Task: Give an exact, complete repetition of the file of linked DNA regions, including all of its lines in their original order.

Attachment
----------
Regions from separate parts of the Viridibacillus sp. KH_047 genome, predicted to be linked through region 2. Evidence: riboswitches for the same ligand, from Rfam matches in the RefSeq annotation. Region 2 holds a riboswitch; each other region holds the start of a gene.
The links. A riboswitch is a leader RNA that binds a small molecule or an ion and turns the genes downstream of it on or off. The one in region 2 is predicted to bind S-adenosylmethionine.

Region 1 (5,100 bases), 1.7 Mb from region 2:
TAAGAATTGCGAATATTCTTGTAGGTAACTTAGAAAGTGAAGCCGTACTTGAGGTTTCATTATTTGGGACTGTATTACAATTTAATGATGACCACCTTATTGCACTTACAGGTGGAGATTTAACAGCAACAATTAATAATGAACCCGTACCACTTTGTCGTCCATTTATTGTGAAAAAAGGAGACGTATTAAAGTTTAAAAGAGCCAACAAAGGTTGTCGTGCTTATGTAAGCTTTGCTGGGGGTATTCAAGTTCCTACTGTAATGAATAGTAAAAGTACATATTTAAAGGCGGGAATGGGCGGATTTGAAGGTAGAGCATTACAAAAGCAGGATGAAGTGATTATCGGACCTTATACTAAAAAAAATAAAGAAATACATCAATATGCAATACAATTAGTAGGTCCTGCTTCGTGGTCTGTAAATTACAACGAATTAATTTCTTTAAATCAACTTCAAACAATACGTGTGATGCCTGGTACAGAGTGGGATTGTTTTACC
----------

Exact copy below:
Regions from separate parts of the Viridibacillus sp. KH_047 genome, predicted to be linked through region 2. Evidence: riboswitches for the same ligand, from Rfam matches in the RefSeq annotation. Region 2 holds a riboswitch; each other region holds the start of a gene.
The links. A riboswitch is a leader RNA that binds a small molecule or an ion and turns the genes downstream of it on or off. The one in region 2 is predicted to bind S-adenosylmethionine.

Region 1 (5,100 bases), 1.7 Mb from region 2:
TAAGAATTGCGAATATTCTTGTAGGTAACTTAGAAAGTGAAGCCGTACTTGAGGTTTCATTATTTGGGACTGTATTACAATTTAATGATGACCACCTTATTGCACTTACAGGTGGAGATTTAACAGCAACAATTAATAATGAACCCGTACCACTTTGTCGTCCATTTATTGTGAAAAAAGGAGACGTATTAAAGTTTAAAAGAGCCAACAAAGGTTGTCGTGCTTATGTAAGCTTTGCTGGGGGTATTCAAGTTCCTACTGTAATGAATAGTAAAAGTACATATTTAAAGGCGGGAATGGGCGGATTTGAAGGTAGAGCATTACAAAAGCAGGATGAAGTGATTATCGGACCTTATACTAAAAAAAATAAAGAAATACATCAATATGCAATACAATTAGTAGGTCCTGCTTCGTGGTCTGTAAATTACAACGAATTAATTTCTTTAAATCAACTTCAAACAATACGTGTGATGCCTGGTACAGAGTGGGATTGTTTTACC